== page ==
Steinunn Gyðu- og Guðjónsdóttir, who runs a shelter for former prostitutes, says that the new champagne clubs in Reykjavík, as described by Fréttablaðið yesterday, “bear many of the signs of trafficking.”Archive photo: Páll Stefánsson/Iceland Review.
As reported earlier, a journalist at the paper described seeing five women of foreign origin dressed in underwear at one of the clubs. At the other, the reporter spoke with several women who said they were from Slovenia. The women told him that they had only recently moved to Iceland, did not speak much English and lived together in a nearby apartment. The reporter noted who he assumed to be their supervisor as the women waited for her permission before responding to questions. The reporter was then invited to go to the back area of the club, where he was told ten minutes with one of the women would cost ISK 20,000 (USD 165, EUR 126).
Björk Vilhelmsdóttir, Reykjavík City Council member for the Social Democrats, has called for a police investigation into the matter. Siv Friðleifsdóttir, first mover of the bill in 2010 to ban strip clubs in Iceland, has echoed Björk’s calls.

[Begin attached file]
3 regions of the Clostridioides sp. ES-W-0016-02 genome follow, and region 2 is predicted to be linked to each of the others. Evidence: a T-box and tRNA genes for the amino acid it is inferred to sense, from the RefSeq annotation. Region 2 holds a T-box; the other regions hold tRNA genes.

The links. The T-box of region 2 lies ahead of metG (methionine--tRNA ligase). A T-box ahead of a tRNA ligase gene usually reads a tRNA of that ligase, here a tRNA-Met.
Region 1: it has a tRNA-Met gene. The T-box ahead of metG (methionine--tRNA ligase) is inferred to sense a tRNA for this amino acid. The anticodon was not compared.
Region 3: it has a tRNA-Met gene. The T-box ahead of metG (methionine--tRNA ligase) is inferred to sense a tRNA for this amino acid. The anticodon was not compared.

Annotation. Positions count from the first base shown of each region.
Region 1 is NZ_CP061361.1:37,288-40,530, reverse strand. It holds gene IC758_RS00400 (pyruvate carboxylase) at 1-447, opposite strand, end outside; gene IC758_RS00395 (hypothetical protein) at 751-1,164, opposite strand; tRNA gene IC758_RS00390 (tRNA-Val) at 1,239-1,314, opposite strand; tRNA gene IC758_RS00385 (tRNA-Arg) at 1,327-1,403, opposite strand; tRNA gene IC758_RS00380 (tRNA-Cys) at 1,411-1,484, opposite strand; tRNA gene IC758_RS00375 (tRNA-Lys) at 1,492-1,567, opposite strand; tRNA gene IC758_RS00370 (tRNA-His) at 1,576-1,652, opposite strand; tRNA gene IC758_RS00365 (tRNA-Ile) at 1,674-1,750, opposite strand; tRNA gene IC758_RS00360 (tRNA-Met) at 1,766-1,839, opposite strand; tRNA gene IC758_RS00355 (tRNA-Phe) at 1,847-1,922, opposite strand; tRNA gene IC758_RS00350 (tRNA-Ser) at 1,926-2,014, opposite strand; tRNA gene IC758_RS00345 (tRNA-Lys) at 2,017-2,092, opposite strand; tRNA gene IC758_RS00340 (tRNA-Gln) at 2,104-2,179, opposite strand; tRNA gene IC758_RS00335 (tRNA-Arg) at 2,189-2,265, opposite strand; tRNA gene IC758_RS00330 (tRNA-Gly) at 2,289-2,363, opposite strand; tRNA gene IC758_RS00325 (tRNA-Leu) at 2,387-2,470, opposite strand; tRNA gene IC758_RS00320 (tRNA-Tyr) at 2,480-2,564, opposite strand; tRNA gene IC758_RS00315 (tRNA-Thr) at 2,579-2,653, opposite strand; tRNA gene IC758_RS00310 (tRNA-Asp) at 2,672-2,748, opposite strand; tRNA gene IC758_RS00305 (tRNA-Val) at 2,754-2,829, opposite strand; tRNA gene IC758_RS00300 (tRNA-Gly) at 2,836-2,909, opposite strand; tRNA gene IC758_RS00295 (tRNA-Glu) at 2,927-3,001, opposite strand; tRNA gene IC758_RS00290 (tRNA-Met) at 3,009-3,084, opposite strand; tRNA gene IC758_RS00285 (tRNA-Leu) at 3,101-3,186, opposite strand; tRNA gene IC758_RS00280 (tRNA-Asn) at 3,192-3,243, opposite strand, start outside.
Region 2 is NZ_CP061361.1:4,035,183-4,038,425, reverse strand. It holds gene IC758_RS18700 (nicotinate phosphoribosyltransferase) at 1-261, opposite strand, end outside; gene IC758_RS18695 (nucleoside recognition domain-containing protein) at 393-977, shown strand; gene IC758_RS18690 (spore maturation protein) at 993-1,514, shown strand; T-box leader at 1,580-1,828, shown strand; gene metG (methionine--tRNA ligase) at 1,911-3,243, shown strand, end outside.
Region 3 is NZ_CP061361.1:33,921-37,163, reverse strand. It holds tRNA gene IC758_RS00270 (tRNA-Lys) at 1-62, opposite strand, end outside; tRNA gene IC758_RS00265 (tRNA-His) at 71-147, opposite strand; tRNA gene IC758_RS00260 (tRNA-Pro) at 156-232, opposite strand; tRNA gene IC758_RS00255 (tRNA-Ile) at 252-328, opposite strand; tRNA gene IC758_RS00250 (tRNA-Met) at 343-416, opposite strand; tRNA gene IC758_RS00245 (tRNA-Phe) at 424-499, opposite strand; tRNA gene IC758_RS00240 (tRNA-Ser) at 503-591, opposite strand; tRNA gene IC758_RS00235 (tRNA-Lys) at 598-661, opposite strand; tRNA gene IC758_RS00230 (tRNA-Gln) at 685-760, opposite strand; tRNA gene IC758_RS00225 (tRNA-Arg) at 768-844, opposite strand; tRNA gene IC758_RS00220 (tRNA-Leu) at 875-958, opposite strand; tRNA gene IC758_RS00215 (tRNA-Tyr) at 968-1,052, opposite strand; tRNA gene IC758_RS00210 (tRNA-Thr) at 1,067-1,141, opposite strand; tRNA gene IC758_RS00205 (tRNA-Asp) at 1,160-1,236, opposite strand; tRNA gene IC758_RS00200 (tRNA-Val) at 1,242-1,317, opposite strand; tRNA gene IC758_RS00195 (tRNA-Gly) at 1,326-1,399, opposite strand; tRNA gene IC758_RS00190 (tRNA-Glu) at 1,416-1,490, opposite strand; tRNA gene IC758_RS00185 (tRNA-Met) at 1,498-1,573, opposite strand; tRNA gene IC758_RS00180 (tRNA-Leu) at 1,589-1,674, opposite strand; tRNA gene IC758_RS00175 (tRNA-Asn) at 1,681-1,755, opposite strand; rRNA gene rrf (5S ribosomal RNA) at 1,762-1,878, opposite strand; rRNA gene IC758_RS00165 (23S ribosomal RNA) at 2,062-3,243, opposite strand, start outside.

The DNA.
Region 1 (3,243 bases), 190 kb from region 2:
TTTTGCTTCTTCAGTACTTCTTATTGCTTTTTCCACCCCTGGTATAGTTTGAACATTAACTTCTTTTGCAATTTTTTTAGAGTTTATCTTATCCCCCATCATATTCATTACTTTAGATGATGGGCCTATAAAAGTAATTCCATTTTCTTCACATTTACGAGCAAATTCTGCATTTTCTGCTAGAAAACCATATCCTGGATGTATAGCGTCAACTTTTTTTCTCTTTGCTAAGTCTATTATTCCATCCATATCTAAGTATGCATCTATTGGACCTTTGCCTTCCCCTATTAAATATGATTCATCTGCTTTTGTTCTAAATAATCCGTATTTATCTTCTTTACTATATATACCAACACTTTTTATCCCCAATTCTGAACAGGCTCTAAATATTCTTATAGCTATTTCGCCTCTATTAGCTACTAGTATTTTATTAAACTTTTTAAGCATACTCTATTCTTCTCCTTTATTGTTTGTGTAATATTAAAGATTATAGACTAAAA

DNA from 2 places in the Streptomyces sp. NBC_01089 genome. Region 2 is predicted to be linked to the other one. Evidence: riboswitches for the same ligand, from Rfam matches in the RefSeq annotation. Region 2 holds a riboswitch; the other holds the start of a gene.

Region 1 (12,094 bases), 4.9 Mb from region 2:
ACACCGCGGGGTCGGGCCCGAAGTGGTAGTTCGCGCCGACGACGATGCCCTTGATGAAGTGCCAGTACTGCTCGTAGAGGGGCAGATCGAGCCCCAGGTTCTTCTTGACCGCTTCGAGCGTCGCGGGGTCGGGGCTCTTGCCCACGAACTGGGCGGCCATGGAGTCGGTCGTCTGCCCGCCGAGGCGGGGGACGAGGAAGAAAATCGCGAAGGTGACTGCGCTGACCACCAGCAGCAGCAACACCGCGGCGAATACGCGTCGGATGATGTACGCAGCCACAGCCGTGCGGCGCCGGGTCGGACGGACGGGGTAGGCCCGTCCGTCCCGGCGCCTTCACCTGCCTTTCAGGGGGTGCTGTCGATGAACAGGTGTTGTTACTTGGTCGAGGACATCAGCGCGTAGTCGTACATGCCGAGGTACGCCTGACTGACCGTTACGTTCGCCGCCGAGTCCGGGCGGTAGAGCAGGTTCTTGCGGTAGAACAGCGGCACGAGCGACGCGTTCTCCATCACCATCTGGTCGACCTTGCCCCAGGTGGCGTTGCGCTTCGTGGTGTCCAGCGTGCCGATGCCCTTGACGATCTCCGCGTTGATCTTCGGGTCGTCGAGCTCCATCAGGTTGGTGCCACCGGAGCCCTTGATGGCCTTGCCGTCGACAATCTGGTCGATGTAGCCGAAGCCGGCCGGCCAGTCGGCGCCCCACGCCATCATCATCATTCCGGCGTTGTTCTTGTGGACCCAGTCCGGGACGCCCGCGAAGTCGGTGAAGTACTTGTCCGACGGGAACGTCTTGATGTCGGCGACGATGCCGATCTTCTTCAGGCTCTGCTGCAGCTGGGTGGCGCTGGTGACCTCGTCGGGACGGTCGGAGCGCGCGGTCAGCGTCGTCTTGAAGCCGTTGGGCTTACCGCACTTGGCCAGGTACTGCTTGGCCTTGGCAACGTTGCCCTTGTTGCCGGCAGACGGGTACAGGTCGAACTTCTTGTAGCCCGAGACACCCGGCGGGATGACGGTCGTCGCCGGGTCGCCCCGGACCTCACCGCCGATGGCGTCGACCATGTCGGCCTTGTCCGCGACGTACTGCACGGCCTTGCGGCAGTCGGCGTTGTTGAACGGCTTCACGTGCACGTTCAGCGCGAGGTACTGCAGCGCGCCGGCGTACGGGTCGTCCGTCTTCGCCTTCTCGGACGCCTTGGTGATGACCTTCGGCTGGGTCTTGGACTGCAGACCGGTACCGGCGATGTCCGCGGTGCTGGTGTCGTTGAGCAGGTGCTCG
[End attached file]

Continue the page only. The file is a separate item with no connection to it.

“Experience tells us that women who are trafficked are moved quickly between countries. They have little say in what they do,” Steinunn told Fréttablaðið, adding that interactions which suggest that one person is controlling the others could be a sign of trafficking.
Reykjavík police commissioner Stefán Eiríksson would not comment on whether the police intend to investigate the matter but that it was their role to look into such cases.
Fréttablaðið was not able to reach the club owners for comment.